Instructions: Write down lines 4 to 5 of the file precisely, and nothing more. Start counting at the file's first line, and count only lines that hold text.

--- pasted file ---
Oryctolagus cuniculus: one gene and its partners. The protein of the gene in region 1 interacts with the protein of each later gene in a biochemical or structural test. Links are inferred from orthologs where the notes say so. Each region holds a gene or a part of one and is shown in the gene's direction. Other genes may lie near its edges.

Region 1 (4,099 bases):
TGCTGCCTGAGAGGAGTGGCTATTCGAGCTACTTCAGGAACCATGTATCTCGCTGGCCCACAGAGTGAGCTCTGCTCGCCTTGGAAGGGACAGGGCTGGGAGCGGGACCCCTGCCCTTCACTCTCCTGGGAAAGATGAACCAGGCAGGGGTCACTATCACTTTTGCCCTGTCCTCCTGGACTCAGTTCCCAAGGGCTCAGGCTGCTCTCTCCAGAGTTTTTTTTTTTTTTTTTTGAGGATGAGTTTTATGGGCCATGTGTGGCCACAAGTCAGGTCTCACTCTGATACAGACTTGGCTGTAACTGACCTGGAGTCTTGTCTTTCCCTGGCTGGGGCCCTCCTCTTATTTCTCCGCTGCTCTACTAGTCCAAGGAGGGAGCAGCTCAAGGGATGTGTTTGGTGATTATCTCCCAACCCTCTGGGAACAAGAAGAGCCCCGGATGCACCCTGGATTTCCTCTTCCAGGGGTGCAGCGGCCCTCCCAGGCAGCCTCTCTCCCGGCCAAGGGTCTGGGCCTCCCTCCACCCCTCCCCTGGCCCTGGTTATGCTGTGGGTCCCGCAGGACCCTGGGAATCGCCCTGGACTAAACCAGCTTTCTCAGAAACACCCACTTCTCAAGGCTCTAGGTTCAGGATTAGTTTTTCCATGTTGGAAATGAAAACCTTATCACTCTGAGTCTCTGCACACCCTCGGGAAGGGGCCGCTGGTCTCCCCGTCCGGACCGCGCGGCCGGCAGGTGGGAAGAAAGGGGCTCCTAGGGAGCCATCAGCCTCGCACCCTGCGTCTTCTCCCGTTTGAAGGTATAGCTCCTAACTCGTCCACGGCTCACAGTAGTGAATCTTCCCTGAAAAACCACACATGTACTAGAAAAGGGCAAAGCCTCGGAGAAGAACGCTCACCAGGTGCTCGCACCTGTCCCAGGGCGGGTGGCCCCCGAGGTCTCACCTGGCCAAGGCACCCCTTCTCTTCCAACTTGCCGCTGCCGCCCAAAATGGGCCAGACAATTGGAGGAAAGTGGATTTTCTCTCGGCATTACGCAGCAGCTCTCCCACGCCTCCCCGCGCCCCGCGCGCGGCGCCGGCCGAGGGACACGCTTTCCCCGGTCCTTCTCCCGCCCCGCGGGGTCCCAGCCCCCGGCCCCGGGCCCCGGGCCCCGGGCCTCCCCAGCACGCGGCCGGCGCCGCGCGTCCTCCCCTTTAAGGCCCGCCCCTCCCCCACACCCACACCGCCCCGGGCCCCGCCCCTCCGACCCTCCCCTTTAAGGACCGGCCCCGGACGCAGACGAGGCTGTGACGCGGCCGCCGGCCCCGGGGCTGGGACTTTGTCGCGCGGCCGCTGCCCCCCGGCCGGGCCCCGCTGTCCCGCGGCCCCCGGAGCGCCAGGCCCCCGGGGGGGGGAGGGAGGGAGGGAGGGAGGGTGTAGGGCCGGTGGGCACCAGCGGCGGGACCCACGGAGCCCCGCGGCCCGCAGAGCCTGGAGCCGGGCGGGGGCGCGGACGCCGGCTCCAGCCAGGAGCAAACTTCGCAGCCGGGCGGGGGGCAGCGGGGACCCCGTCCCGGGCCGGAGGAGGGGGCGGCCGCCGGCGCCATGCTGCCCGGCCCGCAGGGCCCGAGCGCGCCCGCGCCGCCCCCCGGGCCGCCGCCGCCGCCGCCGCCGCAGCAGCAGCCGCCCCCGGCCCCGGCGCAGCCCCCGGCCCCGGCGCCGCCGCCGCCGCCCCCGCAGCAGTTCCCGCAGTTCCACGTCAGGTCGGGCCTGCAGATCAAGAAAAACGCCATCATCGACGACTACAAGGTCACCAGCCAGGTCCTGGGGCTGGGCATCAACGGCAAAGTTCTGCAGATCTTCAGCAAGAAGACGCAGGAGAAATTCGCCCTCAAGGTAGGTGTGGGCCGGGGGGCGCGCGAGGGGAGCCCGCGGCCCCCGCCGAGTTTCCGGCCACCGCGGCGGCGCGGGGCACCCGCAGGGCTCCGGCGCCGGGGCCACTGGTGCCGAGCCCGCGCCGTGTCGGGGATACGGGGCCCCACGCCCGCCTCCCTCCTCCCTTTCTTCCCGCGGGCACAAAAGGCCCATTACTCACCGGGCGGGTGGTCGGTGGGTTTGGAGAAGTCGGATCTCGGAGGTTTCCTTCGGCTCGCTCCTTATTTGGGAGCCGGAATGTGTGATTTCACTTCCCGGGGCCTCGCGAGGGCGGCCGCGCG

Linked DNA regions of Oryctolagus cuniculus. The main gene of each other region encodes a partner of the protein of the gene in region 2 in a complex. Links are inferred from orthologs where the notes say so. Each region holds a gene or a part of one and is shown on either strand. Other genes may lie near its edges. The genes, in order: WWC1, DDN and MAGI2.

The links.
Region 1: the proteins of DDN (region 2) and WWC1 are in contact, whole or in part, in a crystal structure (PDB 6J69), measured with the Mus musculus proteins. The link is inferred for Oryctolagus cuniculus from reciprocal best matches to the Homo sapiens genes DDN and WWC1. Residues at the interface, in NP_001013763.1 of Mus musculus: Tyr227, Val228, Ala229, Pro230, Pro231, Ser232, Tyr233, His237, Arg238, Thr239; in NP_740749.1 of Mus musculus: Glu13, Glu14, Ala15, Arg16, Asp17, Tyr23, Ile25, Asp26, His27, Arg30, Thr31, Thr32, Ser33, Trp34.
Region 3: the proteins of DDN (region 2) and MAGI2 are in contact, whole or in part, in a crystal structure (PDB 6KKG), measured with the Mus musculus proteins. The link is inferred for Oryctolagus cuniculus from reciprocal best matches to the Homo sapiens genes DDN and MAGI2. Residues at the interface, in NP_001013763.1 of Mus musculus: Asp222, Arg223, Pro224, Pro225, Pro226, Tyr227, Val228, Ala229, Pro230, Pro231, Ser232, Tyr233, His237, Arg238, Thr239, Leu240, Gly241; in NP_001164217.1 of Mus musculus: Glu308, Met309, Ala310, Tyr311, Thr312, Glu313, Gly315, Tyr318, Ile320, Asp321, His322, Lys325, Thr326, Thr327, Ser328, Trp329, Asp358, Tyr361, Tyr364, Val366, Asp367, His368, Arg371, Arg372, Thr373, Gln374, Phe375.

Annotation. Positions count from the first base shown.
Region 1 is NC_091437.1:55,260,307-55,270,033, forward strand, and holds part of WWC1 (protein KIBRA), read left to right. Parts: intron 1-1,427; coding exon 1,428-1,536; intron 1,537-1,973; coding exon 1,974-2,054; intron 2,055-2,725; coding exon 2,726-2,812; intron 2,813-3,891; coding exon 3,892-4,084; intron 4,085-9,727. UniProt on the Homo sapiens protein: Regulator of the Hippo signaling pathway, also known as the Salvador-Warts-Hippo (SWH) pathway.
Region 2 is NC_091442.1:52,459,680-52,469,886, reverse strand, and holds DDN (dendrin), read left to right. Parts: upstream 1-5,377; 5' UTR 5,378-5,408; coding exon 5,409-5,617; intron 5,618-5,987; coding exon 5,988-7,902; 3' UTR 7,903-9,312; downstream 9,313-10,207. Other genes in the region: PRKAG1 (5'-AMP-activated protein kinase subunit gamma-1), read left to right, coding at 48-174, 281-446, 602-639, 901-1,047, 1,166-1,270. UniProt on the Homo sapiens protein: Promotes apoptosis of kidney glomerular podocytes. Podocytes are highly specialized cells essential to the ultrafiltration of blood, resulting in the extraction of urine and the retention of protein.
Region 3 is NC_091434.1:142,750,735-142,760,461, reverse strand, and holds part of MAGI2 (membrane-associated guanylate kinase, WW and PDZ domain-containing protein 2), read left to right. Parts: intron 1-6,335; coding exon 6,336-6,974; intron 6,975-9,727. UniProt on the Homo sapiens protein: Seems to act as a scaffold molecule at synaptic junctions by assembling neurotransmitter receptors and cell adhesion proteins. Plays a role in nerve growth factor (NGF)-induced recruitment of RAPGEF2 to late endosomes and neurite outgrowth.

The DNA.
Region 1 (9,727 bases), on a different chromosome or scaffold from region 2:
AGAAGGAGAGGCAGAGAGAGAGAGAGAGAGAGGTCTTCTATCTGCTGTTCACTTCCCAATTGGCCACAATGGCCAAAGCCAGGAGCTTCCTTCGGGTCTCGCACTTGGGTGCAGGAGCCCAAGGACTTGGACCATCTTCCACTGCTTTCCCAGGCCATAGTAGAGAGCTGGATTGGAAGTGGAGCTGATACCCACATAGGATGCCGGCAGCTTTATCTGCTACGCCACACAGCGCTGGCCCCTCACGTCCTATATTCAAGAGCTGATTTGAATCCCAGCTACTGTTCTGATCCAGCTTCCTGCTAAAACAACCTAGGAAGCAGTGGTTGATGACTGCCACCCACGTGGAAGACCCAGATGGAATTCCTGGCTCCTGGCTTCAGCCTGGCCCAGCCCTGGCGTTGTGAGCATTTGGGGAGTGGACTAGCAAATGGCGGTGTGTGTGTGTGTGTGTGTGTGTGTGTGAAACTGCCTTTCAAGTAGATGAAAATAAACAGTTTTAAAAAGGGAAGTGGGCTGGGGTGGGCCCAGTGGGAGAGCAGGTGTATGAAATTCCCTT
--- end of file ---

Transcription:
Linked DNA regions of Oryctolagus cuniculus. The main gene of each other region encodes a partner of the protein of the gene in region 2 in a complex. Links are inferred from orthologs where the notes say so. Each region holds a gene or a part of one and is shown on either strand. Other genes may lie near its edges. The genes, in order: WWC1, DDN and MAGI2.

The links.